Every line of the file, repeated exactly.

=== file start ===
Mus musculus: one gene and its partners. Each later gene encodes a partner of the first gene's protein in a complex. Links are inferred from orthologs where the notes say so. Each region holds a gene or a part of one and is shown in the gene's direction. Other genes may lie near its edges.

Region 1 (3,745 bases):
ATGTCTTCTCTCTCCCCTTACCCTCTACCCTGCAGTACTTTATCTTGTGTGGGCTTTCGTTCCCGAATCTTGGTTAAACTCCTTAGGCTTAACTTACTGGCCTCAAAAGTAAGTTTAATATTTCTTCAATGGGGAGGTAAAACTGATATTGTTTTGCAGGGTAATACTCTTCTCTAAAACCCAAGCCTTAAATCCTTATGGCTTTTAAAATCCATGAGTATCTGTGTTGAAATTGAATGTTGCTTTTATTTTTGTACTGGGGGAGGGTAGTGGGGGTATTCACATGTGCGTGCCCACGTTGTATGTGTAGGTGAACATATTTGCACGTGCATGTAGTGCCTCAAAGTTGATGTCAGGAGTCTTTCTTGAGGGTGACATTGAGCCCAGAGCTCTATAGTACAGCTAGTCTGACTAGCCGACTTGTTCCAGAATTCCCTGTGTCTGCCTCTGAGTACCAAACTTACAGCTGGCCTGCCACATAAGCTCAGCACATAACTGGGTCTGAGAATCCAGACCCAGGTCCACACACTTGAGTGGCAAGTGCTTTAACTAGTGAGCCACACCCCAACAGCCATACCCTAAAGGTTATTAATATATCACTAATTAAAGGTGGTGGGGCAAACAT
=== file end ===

Mus musculus: one gene and its partners. Each later gene encodes a partner of the first gene's protein in a complex. Links are inferred from orthologs where the notes say so. Each region holds a gene or a part of one and is shown in the gene's direction. Other genes may lie near its edges.

Region 1 (3,745 bases):
ATGTCTTCTCTCTCCCCTTACCCTCTACCCTGCAGTACTTTATCTTGTGTGGGCTTTCGTTCCCGAATCTTGGTTAAACTCCTTAGGCTTAACTTACTGGCCTCAAAAGTAAGTTTAATATTTCTTCAATGGGGAGGTAAAACTGATATTGTTTTGCAGGGTAATACTCTTCTCTAAAACCCAAGCCTTAAATCCTTATGGCTTTTAAAATCCATGAGTATCTGTGTTGAAATTGAATGTTGCTTTTATTTTTGTACTGGGGGAGGGTAGTGGGGGTATTCACATGTGCGTGCCCACGTTGTATGTGTAGGTGAACATATTTGCACGTGCATGTAGTGCCTCAAAGTTGATGTCAGGAGTCTTTCTTGAGGGTGACATTGAGCCCAGAGCTCTATAGTACAGCTAGTCTGACTAGCCGACTTGTTCCAGAATTCCCTGTGTCTGCCTCTGAGTACCAAACTTACAGCTGGCCTGCCACATAAGCTCAGCACATAACTGGGTCTGAGAATCCAGACCCAGGTCCACACACTTGAGTGGCAAGTGCTTTAACTAGTGAGCCACACCCCAACAGCCATACCCTAAAGGTTATTAATATATCACTAATTAAAGGTGGTGGGGCAAACAT